Newspaper headlines: Prince Harry's 'demons' and US spies 'hack' missile

By BBC News

  • Published

The Daily Telegraph devotes its first five pages to its landmark interview with Prince Harry, which it describes as "one of the most candid insights into the thoughts of a modern young member of the Royal Family".

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The president of the Royal College of Psychiatrists, Professor Sir Simon Wesley, praises the prince for discussing so openly the impact of the death of his mother, Diana, Princess of Wales, on his mental health.

He calls him "an incredibly powerful role model", adding: "In just 25 minutes he has achieved more good than I have in 25 years".

'Cyber attack stops missile'

Several of the front pages focus on the stand-off between the US and North Korea.

The Times suggests President Trump may be preparing trade-related incentives to woo China to co-operate in dealing with Kim Jong-un.

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Several papers report that the failure of North Korea's latest missile test may have been caused by an US cyber attack.

According to the Sun, experts believe US agents may have infected the missile's electronics with a virus that made it explode five seconds after take-off.

A letter writer to the Daily Telegraph says we shouldn't get too worried about the huge display of military hardware paraded in Pyongyang over the weekend.

"In North Korea, nothing is as it seems," says Stewart Wild. "Five years ago when I watched a similar parade, some of the rocket launchers were models made of wood."

World holding its breath

"This is a catastrophe for the west" declares a headline in the Daily Mail over a commentary from its correspondent in Istanbul.

According to Owen Matthews, the result of Turkey's referendum means that President Erdogan has effectively joined Russia's Vladimir Putin as a new authoritarian leader on Europe's eastern border.

Elsewhere, the Daily Mail talks of the "world holding its breath" - it is referring not just to North Korea and Turkey but a warning from the Russian ambassador in London that UK relations with Moscow are at an all-time low.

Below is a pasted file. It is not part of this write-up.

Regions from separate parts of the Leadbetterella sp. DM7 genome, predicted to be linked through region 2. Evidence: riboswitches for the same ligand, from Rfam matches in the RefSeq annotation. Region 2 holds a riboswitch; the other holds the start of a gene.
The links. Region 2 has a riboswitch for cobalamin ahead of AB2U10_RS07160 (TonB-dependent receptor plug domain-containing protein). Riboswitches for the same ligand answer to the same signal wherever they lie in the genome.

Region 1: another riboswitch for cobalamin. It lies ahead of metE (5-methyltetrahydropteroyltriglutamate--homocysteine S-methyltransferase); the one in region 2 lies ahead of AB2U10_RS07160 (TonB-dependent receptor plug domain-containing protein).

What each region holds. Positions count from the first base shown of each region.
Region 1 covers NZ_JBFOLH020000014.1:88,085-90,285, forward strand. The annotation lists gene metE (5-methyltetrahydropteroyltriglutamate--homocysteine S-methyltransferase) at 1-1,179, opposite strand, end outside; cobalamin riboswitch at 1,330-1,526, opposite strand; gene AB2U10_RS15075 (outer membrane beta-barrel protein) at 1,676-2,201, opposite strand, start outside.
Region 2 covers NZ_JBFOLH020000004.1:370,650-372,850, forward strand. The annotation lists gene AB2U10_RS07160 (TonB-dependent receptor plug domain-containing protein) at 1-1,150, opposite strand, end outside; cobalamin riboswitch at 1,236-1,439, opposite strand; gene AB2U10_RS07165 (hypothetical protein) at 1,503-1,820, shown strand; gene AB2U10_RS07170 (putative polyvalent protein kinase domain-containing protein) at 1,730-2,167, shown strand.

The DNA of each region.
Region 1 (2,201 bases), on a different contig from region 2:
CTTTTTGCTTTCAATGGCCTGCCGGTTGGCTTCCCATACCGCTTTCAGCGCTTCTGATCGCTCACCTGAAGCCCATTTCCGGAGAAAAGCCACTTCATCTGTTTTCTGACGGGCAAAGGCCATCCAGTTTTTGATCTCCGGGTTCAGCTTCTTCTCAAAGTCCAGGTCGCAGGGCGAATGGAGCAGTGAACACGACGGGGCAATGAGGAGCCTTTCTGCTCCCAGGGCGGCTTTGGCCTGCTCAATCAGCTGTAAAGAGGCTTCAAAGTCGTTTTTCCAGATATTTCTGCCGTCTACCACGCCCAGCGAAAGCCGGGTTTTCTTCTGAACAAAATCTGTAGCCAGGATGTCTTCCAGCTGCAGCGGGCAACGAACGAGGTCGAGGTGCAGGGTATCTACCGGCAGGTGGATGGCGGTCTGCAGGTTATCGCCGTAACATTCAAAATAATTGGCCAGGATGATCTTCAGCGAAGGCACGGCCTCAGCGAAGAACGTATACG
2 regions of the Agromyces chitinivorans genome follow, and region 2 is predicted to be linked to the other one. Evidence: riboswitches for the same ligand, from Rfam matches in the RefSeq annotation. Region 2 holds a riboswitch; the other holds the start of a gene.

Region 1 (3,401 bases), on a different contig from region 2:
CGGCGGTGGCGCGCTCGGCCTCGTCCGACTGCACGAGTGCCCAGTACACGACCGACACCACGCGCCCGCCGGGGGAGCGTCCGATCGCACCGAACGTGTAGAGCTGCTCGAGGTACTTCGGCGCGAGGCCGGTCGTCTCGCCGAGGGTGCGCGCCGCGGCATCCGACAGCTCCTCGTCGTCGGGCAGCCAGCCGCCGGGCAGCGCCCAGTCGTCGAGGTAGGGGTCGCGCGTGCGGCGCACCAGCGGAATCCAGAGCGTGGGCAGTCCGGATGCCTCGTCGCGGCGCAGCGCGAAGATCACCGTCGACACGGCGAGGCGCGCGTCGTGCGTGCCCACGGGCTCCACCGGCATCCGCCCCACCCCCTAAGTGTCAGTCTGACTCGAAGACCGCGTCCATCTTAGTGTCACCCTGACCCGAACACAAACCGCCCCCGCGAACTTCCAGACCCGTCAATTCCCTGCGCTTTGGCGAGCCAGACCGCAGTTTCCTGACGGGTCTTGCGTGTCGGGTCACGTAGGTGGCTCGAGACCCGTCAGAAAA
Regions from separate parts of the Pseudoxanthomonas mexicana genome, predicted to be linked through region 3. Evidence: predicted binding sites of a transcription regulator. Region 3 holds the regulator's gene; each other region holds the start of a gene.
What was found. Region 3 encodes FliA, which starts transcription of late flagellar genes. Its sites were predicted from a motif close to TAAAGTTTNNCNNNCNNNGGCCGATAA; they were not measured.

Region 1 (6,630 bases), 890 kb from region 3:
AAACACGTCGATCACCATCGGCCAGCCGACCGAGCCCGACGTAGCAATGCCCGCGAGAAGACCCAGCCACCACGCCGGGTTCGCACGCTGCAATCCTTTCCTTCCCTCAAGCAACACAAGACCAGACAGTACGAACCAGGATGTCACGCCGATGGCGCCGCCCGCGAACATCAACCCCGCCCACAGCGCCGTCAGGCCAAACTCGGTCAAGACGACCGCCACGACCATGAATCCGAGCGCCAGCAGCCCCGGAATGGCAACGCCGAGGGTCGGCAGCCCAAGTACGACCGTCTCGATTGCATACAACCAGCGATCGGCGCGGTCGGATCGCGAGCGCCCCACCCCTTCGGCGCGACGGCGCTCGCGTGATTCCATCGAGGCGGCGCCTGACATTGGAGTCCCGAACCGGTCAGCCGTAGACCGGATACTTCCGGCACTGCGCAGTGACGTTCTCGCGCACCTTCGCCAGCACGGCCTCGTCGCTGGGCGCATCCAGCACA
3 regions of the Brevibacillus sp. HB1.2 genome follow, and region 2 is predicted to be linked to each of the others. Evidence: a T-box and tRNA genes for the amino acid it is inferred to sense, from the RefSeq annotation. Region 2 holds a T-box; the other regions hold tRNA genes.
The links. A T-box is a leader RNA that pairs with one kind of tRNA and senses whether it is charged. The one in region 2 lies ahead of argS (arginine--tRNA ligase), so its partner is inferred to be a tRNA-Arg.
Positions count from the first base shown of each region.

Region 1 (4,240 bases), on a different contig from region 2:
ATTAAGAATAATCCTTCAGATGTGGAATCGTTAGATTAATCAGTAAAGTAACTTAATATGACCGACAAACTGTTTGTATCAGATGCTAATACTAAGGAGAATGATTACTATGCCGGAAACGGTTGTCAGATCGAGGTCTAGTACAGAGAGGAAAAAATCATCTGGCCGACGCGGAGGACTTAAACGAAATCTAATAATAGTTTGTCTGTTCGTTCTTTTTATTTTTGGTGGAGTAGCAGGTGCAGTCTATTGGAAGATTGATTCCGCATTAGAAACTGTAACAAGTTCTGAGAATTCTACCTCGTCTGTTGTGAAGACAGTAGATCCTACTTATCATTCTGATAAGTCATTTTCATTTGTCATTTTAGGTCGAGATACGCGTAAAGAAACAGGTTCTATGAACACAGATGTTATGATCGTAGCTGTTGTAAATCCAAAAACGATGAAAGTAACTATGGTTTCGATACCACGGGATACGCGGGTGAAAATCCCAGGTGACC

Alexander Yakovenko has apparently accused the UK government of "hostility" and said there was no longer any "bilateral relationship of substance".

'Barista visas'

Councils across the UK have reported a 50% rise in four years in the number of burials and cremations for which they have to pick up the bill.

And the Sun reports that Home Secretary Amber Rudd is looking at the possibility of new visas to let young Europeans work in coffee shops and pubs after Brexit.

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The move is intended to help bars and restaurants who fear they'll struggle for staff. The "barista visas" would apparently carry a strict two-year limit and forbid benefit claims.

Freedom of Information requests show investigations into violent and non-violent crime including murder, manslaughter, rape, child cruelty, blackmail and arson offences are among the cases dropped.

A retired police officer suggests staffing cuts are to blame, although an analysis by the paper offers the possibility that more accurate record keeping by the police might be a factor.

Choc and awwww

It says they are being paid millions by the NHS in England to ration referrals for mainly non-urgent operations and scans, but in some cases even cancer tests.

Patient groups have described the payments as "profoundly wrong" and the paper says doctors' groups are also deeply opposed to the schemes.

According to the Daily Telegraph, commuters are far more active than they realise, with one in nine walking the equivalent of a marathon every fortnight.

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Research by Macmillan Cancer Support found 3.5m workers spend 40 minutes a day walking during their journey to and from the office, including between trains, climbing stairs and getting to and from stations and bus stops.

The paper calls the efforts of Brodie Carr, from Warrington in Cheshire, a story of "Choc and awwww".